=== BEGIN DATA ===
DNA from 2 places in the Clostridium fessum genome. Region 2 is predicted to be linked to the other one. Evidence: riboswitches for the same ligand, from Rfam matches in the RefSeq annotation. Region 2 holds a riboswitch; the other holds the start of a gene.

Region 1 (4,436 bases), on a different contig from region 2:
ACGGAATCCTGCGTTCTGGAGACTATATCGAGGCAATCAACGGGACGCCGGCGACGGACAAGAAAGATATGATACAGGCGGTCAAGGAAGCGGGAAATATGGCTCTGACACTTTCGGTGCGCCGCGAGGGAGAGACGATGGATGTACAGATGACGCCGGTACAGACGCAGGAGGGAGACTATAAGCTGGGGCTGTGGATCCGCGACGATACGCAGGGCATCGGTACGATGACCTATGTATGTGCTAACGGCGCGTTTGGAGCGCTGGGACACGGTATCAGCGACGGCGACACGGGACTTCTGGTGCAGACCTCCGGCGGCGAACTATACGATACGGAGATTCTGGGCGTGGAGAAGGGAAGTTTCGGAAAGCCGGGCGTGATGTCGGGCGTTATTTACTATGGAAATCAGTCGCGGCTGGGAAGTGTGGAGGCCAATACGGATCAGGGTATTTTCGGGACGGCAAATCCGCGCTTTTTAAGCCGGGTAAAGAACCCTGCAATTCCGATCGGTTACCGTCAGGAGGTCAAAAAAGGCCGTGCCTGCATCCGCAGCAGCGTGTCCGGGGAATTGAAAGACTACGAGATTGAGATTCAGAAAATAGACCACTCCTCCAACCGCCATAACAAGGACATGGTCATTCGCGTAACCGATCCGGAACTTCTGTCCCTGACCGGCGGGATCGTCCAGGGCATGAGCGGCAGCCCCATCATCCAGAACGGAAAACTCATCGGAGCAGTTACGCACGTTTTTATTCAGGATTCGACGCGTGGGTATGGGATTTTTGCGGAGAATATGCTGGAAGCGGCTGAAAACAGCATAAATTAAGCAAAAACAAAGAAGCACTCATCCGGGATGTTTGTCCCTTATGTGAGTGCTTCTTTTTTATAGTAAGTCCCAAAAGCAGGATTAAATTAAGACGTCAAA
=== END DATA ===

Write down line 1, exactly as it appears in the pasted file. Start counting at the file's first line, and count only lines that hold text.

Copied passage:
DNA from 2 places in the Clostridium fessum genome. Region 2 is predicted to be linked to the other one. Evidence: riboswitches for the same ligand, from Rfam matches in the RefSeq annotation. Region 2 holds a riboswitch; the other holds the start of a gene.